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Proprietor laments dearth of quality teachers in schools

The founder of Nickel Private Schools, Ibadan, Mrs. Modupe Adeleke, has expressed concern over the dearth of quality teachers in many secondary schools in the country.

The founder of Nickel Private Schools, Ibadan, Mrs. Modupe Adeleke, has expressed concern over the dearth of quality teachers in many secondary schools in the country.

Speaking at a briefing held in the Oyo State capital to announce the 30th anniversary celebration of the group of schools, Adeleke warned that the development could affect national growth and sustainable development.

Stressing that pupils in private schools were more likely to succeed in their examinations than their counterparts in public schools because of the highlighted factor, she said, “I believe that part of the problem we have in the educational sector is lack of funds.  Government must pump in enough money to be able to run good schools, which in turn will promote national development.

“It is important for government to vote more money for education. It must also help to improve pupils’ performances by providing good studying environment and good teachers.

“Teaching is a noble profession and it is advisable that people who teach must have teaching qualifications. Unfortunately, today we have many teachers who are not competent to teach in our schools. This is not good for national and indeed, sustainable development.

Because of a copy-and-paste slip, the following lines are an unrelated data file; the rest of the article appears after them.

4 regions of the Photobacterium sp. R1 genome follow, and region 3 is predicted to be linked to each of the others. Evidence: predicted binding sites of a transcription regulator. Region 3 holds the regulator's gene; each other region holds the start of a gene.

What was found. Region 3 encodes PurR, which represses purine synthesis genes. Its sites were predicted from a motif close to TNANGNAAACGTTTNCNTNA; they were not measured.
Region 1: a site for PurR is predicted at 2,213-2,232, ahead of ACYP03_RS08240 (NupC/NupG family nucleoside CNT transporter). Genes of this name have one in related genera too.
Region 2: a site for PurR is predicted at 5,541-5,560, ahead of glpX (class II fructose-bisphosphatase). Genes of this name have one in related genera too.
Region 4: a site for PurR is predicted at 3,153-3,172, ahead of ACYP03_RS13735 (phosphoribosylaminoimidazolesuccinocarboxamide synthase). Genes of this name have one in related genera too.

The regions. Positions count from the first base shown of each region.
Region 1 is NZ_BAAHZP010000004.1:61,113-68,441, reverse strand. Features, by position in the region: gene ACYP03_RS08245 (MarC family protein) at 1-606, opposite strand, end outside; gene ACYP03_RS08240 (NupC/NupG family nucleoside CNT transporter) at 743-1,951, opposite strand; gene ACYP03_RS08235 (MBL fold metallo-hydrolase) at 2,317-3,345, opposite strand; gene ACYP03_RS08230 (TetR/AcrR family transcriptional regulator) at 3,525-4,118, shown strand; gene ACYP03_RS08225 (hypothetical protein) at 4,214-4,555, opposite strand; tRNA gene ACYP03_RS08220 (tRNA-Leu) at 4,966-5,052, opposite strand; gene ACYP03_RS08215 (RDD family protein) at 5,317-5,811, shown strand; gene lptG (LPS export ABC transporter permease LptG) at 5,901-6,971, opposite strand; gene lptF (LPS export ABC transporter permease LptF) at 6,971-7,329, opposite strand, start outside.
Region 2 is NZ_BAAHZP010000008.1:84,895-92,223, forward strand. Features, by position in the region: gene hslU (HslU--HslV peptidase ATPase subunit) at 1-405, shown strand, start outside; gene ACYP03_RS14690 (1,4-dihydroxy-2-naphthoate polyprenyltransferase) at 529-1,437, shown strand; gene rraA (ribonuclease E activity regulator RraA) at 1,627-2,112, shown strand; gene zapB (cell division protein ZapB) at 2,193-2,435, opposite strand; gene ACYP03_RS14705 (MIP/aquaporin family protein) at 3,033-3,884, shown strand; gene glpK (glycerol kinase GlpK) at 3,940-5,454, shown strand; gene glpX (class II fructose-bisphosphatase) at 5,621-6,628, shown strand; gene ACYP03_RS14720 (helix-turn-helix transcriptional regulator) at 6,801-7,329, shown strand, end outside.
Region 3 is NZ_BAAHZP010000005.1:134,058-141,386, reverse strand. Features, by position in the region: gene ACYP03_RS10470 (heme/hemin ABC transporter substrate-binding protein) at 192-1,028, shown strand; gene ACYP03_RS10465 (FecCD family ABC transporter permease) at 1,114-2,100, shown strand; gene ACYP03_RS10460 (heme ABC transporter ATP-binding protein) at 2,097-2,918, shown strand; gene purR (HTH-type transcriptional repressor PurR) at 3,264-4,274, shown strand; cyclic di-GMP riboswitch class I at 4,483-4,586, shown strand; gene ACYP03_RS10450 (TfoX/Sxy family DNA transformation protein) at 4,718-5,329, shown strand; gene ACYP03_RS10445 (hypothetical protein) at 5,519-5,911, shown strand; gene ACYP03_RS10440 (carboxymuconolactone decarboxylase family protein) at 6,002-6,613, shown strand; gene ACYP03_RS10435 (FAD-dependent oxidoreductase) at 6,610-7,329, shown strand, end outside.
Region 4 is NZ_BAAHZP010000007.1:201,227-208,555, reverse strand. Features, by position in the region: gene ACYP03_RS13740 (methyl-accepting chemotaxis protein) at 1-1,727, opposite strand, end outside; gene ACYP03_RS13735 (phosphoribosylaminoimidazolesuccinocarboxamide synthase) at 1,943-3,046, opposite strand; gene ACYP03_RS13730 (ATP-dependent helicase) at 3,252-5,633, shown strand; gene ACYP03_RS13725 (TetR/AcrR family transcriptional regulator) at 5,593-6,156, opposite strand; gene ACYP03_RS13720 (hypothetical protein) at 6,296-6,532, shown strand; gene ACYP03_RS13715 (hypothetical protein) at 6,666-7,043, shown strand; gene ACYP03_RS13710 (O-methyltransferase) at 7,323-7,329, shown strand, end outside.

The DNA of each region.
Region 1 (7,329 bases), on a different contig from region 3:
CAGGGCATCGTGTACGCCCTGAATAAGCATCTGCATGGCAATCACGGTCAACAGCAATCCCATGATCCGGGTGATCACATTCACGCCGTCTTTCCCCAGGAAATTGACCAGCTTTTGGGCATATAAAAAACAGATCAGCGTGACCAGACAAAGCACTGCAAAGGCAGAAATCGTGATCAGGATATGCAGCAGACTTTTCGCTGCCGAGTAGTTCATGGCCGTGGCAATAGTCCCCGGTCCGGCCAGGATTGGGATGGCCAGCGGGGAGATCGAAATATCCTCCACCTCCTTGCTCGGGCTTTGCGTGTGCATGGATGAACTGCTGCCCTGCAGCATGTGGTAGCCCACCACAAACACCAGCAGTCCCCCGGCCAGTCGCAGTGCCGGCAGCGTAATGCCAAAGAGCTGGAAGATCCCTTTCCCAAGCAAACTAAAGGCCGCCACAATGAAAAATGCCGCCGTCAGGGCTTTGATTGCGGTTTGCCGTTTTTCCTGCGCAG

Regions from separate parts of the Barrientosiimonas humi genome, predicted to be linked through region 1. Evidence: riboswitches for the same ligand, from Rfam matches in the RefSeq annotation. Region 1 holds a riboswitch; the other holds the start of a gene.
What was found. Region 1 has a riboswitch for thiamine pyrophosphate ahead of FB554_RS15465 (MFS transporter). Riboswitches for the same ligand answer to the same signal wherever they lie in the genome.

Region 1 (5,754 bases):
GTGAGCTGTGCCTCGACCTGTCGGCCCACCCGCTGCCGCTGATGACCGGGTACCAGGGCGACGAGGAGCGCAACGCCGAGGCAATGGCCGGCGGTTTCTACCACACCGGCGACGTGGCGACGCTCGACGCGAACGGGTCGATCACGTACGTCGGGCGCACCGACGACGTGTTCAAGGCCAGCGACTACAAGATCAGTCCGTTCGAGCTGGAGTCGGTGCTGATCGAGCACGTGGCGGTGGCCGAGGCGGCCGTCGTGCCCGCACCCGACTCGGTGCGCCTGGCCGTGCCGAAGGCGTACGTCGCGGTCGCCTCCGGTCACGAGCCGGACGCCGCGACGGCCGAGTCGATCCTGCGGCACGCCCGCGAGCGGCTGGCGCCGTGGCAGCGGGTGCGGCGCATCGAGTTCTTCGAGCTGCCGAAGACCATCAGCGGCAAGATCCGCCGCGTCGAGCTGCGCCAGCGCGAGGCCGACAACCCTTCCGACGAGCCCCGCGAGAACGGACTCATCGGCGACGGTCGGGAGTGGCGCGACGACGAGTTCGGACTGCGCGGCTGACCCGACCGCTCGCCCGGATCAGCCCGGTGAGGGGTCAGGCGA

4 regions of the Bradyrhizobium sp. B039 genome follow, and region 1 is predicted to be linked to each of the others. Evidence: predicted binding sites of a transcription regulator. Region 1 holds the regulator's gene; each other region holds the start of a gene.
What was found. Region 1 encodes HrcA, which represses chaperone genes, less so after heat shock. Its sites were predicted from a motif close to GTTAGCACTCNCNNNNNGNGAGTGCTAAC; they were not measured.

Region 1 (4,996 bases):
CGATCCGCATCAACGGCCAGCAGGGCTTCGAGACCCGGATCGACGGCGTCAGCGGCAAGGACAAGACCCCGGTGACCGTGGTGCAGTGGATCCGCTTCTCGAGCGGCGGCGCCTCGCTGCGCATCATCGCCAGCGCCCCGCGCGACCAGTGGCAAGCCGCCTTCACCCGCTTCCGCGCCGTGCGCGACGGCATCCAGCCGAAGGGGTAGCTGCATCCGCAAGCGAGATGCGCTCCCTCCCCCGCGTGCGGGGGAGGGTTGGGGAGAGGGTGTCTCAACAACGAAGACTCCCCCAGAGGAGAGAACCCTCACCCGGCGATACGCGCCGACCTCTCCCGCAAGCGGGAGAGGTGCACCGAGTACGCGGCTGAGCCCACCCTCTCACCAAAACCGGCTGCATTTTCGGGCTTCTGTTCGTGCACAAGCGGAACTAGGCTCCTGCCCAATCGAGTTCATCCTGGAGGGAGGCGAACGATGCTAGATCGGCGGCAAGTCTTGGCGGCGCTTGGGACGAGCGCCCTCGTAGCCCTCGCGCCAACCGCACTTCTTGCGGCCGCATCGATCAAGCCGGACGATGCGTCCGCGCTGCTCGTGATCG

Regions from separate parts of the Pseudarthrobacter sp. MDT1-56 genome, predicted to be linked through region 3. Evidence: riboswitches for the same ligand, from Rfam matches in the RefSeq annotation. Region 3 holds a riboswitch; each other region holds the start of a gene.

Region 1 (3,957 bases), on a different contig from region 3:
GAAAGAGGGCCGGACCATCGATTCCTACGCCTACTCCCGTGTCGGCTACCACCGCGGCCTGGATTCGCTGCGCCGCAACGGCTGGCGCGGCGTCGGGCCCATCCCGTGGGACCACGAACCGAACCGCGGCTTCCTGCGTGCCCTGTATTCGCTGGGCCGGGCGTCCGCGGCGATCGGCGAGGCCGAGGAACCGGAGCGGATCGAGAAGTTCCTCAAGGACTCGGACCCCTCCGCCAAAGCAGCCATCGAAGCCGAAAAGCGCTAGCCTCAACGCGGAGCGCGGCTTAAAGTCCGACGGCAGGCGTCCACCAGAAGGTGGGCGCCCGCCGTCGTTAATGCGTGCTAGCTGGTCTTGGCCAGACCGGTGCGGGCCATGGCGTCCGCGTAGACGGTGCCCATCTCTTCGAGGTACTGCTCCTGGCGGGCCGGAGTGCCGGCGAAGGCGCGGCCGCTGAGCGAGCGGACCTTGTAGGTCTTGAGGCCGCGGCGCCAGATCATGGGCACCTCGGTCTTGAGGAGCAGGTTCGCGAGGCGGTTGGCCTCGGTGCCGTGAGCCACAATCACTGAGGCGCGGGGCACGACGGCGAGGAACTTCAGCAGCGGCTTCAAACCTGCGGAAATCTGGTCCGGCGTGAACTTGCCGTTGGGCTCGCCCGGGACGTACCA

“The teaching profession is not meant for everybody. That someone has all the qualifications or even the Teachers’ Registration Certificate does not make him a good teacher. The person may not have the passion for the work and the skill to impact knowledge. These are not the types of teachers we need in our education system at all levels. Everybody cannot be a teacher.”

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While speaking on curriculum as designed by government, Adeleke advised teachers to be innovative when teaching the pupils. According to her, it was important for the pupils to know why they were being taught the subjects, stressing that it would be counter-productive if pupils had to rely solely on notes.

She said, “We run the same curriculum with public schools, with just a slight difference. Private schools have a broader curriculum to cater more for an individual, we include literature in the curriculum at an early stage to enable the pupils to read and recite at their tender age.”

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